This chapter examines a number of narrative adaptation of Julius Caesar for children, from the Victorian period to the present day. Most notably, the Roman plays do not feature in Charles and Mary Lamb’s Tales from Shakespeare (1807). It wasn’t until the second half of the 19th century that authors started to “supplement” the Tales by adapting those plays that the Lambs did not include, thus fostering a sense of pride in their nation at a time in which the Boer War threatened Britain’s international position as an imperial power. Polarization in character portrayals is very common in all narrative versions although in contemporary rewritings it is increasingly difficult to present to the child reader an unquestioning belief in the heroic stature of Caesar (and most contemporary adaptors appear to be particularly sensitive to the dangers posed by an unruly mob). In narrative versions for children, Brutus’ lack of self-knowledge and misinterpretation of outer experience, Caesar’s pride and ambition, Cassius’ mixed motives and feelings are retold and made sense of in terms of different interpretations of personal responsibilities. In children’s versions it is generally the narrators who are entrusted with the task of connecting the dots that are scattered in the play into a coherent, simplified, albeit inevitably biased, picture. Retelling Julius Caesar as narrative as well as drama is, like all human storytelling activities, a competition between conflicting interpretations.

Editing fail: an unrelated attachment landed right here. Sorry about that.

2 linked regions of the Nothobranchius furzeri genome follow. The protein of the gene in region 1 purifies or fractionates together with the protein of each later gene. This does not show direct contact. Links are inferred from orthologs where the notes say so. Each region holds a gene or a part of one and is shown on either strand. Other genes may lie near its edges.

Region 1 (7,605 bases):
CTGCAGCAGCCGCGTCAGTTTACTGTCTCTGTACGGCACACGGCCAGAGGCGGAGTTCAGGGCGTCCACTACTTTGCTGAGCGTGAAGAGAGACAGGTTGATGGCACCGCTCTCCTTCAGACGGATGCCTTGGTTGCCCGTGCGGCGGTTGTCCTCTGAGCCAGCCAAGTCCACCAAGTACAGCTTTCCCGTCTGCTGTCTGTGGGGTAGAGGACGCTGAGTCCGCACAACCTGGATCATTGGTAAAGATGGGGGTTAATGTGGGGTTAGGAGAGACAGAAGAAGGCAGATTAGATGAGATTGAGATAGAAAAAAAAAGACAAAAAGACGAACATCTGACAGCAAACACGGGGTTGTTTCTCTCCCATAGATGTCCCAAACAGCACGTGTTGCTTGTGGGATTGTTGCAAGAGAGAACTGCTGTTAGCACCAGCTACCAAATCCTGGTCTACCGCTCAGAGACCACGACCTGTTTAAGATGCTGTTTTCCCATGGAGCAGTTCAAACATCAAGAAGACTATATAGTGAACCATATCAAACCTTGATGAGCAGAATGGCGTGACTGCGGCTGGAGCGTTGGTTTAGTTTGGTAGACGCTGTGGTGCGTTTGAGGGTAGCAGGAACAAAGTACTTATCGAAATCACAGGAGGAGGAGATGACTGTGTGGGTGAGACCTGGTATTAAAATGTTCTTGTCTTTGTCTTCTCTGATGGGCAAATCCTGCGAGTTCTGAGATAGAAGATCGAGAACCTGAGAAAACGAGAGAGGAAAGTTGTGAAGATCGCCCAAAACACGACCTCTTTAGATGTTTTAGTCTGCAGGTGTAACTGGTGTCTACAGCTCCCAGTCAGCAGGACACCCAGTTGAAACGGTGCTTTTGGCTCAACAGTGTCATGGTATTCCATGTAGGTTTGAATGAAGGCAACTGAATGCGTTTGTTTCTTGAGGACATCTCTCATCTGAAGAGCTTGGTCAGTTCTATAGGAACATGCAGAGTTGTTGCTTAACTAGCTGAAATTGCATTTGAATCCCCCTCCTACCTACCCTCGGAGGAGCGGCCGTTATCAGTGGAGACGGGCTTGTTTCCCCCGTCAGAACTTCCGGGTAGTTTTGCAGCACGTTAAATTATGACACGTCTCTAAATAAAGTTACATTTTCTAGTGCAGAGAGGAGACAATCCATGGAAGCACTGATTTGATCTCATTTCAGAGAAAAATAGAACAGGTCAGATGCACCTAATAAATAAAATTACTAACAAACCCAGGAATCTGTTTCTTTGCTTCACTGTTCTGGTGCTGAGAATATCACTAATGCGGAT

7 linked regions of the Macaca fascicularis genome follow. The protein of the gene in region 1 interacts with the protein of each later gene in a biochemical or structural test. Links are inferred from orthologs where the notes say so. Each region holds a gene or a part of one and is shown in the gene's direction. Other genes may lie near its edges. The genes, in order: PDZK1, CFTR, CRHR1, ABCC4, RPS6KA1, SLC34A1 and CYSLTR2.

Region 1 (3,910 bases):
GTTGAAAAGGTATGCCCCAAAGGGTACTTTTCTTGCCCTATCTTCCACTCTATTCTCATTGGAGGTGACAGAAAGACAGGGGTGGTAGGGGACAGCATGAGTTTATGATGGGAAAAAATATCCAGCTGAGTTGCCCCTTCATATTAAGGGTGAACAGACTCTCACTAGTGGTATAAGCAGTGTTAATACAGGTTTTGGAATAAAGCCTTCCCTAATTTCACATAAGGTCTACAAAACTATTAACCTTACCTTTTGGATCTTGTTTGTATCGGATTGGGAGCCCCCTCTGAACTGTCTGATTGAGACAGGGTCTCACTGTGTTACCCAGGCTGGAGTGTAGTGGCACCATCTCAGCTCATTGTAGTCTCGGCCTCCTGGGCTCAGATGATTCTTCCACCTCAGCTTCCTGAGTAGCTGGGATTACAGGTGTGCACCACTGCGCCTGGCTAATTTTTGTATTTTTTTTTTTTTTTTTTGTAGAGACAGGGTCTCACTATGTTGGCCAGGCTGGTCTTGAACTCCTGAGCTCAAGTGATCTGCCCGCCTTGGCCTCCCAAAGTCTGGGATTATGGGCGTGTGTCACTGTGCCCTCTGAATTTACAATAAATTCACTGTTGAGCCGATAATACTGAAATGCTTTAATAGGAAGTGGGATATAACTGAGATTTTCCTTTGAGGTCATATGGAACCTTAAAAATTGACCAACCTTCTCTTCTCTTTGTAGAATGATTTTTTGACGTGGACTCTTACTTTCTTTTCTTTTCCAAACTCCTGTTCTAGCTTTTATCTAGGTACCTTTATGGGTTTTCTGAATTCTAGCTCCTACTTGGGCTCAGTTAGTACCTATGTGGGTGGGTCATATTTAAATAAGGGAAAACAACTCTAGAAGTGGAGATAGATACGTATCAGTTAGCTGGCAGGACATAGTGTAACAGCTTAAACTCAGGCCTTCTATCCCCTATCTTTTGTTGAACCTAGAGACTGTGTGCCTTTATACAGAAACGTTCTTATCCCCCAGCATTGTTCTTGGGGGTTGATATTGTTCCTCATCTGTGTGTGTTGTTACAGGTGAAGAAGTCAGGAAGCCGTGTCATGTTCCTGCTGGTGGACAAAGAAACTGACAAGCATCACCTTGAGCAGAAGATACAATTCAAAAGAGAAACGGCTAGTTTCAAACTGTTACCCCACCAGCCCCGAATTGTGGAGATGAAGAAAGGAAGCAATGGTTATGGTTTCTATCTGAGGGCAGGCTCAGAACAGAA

Conspiracies for Children: JULIUS CAESAR in Retold Versions of the Last Two Centuries

LAURA TOSI
2018-01-01

Abstract

This chapter examines a number of narrative adaptation of Julius Caesar for children, from the Victorian period to the present day. Most notably, the Roman plays do not feature in Charles and Mary Lamb’s Tales from Shakespeare (1807). It wasn’t until the second half of the 19th century that authors started to “supplement” the Tales by adapting those plays that the Lambs did not include, thus fostering a sense of pride in their nation at a time in which the Boer War threatened Britain’s international position as an imperial power. Polarization in character portrayals is very common in all narrative versions although in contemporary rewritings it is increasingly difficult to present to the child reader an unquestioning belief in the heroic stature of Caesar (and most contemporary adaptors appear to be particularly sensitive to the dangers posed by an unruly mob). In narrative versions for children, Brutus’ lack of self-knowledge and misinterpretation of outer experience, Caesar’s pride and ambition, Cassius’ mixed motives and feelings are retold and made sense of in terms of different interpretations of personal responsibilities. In children’s versions it is generally the narrators who are entrusted with the task of connecting the dots that are scattered in the play into a coherent, simplified, albeit inevitably biased, picture. Retelling Julius Caesar as narrative as well as drama is, like all human storytelling activities, a competition between conflicting interpretations.
Rome in Shakespeare's World
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Utilizza questo identificativo per citare o creare un link a questo documento: https://hdl.handle.net/10278/3702993
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